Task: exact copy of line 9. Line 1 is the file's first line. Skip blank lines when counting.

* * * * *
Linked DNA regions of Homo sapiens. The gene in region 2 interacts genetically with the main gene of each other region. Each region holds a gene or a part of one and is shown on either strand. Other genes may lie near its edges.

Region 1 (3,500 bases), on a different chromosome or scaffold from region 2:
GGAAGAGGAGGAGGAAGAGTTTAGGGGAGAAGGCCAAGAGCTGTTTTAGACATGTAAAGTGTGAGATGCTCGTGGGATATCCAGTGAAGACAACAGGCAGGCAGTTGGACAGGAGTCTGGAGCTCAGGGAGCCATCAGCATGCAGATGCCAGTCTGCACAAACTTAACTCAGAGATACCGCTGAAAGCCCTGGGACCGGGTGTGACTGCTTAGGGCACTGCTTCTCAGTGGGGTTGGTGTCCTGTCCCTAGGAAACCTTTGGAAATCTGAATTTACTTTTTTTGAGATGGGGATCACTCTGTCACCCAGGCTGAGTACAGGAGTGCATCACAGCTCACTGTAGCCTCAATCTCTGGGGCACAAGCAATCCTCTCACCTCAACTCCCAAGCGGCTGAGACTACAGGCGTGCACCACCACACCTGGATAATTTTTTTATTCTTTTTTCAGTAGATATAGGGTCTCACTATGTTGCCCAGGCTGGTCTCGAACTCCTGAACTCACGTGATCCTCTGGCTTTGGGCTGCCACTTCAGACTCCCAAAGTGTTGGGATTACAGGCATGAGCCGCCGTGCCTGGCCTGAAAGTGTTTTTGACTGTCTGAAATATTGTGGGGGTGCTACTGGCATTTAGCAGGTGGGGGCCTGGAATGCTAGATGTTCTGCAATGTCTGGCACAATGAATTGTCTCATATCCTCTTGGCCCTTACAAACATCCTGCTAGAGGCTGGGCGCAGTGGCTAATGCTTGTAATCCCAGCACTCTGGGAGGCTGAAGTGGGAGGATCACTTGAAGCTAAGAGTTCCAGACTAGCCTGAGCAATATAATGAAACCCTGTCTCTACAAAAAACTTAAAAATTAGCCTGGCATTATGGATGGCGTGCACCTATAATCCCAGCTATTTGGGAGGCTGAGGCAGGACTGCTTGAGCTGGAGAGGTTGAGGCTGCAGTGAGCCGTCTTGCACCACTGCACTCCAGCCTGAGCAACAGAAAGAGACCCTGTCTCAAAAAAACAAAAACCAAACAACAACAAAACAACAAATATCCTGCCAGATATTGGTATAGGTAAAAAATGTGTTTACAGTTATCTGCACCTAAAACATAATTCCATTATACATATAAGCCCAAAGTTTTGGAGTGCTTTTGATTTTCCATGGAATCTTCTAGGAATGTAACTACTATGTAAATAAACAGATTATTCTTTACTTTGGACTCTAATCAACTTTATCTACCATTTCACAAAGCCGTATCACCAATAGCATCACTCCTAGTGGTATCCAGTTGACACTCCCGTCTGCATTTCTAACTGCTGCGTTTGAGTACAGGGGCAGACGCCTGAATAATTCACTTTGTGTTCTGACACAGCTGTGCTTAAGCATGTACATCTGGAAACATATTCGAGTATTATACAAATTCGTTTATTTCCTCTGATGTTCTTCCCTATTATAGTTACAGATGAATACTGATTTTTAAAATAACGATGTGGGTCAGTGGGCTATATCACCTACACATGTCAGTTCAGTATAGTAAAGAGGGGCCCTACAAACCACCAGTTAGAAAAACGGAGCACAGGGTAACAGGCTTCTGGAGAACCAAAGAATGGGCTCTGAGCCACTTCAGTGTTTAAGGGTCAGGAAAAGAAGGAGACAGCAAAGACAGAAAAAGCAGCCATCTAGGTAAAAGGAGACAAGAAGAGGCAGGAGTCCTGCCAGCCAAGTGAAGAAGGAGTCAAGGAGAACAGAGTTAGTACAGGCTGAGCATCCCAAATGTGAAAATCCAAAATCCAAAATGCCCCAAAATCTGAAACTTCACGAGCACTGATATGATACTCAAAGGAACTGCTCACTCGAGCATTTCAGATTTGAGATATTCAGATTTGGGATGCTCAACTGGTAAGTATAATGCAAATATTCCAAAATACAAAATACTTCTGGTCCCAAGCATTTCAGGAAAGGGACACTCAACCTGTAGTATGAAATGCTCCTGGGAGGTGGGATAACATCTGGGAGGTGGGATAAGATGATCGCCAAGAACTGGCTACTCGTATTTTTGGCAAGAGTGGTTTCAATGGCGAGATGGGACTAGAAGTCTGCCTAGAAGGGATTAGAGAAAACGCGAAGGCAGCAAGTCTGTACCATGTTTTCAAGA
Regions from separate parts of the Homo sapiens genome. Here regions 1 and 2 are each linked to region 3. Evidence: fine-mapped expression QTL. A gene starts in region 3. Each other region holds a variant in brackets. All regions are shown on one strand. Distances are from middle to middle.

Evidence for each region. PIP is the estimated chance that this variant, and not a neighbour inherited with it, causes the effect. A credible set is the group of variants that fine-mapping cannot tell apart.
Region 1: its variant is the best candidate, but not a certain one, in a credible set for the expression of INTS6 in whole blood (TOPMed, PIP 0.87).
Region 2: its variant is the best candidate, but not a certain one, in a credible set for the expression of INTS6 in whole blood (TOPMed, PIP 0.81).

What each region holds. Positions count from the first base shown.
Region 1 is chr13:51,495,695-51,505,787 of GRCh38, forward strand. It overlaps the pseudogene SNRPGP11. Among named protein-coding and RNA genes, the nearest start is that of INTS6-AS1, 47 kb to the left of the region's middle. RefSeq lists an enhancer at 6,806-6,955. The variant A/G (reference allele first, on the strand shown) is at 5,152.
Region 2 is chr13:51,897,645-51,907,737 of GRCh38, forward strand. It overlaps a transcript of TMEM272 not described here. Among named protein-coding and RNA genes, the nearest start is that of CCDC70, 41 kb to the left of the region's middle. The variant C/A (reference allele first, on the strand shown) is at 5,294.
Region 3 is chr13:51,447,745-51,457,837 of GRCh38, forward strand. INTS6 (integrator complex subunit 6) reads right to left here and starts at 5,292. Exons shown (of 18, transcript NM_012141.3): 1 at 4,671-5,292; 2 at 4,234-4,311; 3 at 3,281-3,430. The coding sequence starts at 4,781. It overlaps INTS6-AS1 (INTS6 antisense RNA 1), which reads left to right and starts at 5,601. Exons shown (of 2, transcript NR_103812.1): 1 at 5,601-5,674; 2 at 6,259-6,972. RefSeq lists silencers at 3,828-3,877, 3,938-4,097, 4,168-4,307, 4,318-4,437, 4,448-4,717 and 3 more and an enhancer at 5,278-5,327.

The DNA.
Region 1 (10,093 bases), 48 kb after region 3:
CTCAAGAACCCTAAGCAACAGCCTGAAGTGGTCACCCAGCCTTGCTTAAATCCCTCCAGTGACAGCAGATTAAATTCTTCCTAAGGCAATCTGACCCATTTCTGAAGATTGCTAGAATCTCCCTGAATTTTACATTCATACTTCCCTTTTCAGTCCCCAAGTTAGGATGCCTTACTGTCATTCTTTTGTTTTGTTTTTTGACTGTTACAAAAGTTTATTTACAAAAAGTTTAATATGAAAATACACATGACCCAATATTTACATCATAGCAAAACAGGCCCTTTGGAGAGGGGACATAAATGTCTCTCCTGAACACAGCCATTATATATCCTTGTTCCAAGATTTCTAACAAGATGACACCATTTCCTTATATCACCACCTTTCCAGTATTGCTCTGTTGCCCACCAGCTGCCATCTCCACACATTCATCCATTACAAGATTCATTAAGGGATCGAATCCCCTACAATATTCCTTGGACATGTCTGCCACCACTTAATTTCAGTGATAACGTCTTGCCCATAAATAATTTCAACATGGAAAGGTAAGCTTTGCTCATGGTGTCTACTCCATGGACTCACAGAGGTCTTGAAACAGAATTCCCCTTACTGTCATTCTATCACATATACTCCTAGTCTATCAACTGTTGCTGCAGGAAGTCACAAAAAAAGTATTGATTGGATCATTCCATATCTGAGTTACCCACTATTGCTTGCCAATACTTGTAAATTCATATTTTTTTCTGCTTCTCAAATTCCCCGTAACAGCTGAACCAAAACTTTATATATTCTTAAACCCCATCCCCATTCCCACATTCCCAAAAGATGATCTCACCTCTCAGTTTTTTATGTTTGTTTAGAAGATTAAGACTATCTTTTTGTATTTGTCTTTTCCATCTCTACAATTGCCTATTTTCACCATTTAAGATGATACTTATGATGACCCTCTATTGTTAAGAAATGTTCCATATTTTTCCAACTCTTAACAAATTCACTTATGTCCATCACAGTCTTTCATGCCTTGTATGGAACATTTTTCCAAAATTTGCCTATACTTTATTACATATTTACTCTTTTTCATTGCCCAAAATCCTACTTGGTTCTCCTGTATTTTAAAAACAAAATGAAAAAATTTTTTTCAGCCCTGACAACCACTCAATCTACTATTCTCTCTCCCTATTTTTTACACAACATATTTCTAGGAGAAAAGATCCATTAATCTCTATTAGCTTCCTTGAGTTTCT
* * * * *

Region 1 is chr13:51,495,695-51,505,787 of GRCh38, forward strand. It overlaps the pseudogene SNRPGP11. Among named protein-coding and RNA genes, the nearest start is that of INTS6-AS1, 47 kb to the left of the region's middle. RefSeq lists an enhancer at 6,806-6,955. The variant A/G (reference allele first, on the strand shown) is at 5,152.